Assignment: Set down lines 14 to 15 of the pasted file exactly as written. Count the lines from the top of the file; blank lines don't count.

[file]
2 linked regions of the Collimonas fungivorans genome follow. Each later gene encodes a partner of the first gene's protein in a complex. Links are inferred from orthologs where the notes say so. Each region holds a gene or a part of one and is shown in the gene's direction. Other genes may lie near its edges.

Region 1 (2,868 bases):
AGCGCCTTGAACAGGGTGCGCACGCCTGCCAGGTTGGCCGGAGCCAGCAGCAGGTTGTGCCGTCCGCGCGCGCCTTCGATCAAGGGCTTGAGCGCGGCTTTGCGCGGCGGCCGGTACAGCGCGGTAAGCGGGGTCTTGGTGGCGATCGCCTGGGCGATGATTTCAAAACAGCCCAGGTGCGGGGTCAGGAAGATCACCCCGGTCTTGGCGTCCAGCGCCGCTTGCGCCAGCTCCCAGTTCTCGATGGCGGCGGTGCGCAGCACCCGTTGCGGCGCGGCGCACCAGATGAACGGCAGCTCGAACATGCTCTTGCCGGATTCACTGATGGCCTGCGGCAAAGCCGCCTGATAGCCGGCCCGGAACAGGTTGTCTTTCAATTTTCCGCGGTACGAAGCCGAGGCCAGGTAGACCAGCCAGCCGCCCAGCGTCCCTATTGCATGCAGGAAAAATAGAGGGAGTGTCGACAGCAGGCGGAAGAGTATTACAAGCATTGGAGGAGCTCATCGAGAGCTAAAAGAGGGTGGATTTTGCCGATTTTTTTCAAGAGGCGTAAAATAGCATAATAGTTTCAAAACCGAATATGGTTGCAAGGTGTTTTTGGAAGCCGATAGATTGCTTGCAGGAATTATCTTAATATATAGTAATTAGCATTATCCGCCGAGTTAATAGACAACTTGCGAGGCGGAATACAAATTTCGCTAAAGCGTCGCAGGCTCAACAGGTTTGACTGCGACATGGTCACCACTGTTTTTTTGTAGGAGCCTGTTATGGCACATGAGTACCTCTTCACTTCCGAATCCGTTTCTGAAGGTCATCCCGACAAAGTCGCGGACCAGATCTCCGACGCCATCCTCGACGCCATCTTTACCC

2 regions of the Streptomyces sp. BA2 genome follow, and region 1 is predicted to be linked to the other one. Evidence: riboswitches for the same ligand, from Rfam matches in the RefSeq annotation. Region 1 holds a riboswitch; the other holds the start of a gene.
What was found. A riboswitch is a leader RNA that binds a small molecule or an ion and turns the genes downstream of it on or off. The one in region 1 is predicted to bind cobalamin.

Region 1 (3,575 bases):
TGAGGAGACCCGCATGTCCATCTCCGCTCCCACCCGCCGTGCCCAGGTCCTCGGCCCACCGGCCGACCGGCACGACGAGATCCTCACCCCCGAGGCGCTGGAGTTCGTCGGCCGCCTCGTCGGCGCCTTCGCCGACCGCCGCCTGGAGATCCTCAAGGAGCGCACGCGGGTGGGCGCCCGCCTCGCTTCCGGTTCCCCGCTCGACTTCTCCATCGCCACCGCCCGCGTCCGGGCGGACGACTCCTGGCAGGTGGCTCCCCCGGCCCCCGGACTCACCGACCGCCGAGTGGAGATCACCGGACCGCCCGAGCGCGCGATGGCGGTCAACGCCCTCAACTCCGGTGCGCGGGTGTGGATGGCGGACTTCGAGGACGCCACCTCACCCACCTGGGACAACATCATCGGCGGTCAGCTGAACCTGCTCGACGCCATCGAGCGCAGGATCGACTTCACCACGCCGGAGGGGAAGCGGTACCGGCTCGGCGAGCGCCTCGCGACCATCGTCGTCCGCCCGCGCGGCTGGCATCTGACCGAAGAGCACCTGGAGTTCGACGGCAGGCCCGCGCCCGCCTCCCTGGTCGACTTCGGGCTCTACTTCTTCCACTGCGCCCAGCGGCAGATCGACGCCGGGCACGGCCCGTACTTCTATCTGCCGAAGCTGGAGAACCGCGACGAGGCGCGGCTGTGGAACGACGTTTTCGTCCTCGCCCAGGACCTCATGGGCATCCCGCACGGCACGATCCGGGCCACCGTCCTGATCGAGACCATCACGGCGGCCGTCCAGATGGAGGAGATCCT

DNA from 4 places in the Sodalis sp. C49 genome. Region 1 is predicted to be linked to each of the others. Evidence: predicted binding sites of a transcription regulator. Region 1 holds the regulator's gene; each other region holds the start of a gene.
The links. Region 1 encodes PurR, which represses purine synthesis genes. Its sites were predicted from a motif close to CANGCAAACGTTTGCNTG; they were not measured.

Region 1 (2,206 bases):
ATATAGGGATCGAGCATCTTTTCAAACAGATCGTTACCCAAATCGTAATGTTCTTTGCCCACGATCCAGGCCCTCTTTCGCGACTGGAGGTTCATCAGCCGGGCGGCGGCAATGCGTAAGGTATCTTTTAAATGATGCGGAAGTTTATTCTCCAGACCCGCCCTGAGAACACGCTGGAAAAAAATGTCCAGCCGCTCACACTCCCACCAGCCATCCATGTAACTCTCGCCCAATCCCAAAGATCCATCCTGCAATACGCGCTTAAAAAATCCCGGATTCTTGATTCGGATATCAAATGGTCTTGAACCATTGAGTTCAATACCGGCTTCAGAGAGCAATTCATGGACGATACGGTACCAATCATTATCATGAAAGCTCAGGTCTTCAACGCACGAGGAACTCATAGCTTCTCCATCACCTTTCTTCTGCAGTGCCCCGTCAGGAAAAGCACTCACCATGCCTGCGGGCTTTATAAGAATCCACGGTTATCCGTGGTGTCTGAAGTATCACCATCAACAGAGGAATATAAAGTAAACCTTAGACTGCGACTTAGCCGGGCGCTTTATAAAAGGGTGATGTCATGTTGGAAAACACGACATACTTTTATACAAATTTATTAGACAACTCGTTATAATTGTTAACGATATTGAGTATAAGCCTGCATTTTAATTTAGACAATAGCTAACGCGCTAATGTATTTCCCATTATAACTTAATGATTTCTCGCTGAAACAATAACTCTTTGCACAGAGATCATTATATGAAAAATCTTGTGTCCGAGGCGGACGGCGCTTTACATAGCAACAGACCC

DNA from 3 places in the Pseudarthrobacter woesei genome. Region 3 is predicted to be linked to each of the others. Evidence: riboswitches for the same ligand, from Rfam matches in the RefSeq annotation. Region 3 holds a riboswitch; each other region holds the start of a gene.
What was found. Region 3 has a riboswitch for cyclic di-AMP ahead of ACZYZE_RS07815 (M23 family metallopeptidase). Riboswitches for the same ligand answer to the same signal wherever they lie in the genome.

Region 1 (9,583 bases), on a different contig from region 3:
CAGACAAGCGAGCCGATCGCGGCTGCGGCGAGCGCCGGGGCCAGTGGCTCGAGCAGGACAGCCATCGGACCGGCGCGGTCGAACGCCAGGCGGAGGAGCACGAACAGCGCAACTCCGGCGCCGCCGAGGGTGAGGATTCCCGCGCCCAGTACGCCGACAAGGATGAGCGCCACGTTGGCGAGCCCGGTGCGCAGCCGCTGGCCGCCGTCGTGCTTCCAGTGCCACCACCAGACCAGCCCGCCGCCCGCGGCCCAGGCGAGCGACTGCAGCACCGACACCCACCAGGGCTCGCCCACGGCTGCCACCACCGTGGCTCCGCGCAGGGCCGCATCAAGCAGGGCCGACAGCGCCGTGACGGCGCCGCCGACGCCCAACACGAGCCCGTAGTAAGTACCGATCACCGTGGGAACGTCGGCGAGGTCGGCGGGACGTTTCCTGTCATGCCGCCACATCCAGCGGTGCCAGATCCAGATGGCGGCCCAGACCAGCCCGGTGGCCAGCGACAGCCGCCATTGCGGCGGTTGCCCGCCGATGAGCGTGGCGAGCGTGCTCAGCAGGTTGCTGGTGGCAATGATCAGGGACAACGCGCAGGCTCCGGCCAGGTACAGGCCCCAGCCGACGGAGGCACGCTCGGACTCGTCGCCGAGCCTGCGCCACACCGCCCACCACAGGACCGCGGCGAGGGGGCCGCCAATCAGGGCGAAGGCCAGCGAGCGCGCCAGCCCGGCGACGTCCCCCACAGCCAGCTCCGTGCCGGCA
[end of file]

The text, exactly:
Region 1 (9,583 bases), on a different contig from region 3:
CAGACAAGCGAGCCGATCGCGGCTGCGGCGAGCGCCGGGGCCAGTGGCTCGAGCAGGACAGCCATCGGACCGGCGCGGTCGAACGCCAGGCGGAGGAGCACGAACAGCGCAACTCCGGCGCCGCCGAGGGTGAGGATTCCCGCGCCCAGTACGCCGACAAGGATGAGCGCCACGTTGGCGAGCCCGGTGCGCAGCCGCTGGCCGCCGTCGTGCTTCCAGTGCCACCACCAGACCAGCCCGCCGCCCGCGGCCCAGGCGAGCGACTGCAGCACCGACACCCACCAGGGCTCGCCCACGGCTGCCACCACCGTGGCTCCGCGCAGGGCCGCATCAAGCAGGGCCGACAGCGCCGTGACGGCGCCGCCGACGCCCAACACGAGCCCGTAGTAAGTACCGATCACCGTGGGAACGTCGGCGAGGTCGGCGGGACGTTTCCTGTCATGCCGCCACATCCAGCGGTGCCAGATCCAGATGGCGGCCCAGACCAGCCCGGTGGCCAGCGACAGCCGCCATTGCGGCGGTTGCCCGCCGATGAGCGTGGCGAGCGTGCTCAGCAGGTTGCTGGTGGCAATGATCAGGGACAACGCGCAGGCTCCGGCCAGGTACAGGCCCCAGCCGACGGAGGCACGCTCGGACTCGTCGCCGAGCCTGCGCCACACCGCCCACCACAGGACCGCGGCGAGGGGGCCGCCAATCAGGGCGAAGGCCAGCGAGCGCGCCAGCCCGGCGACGTCCCCCACAGCCAGCTCCGTGCCGGCA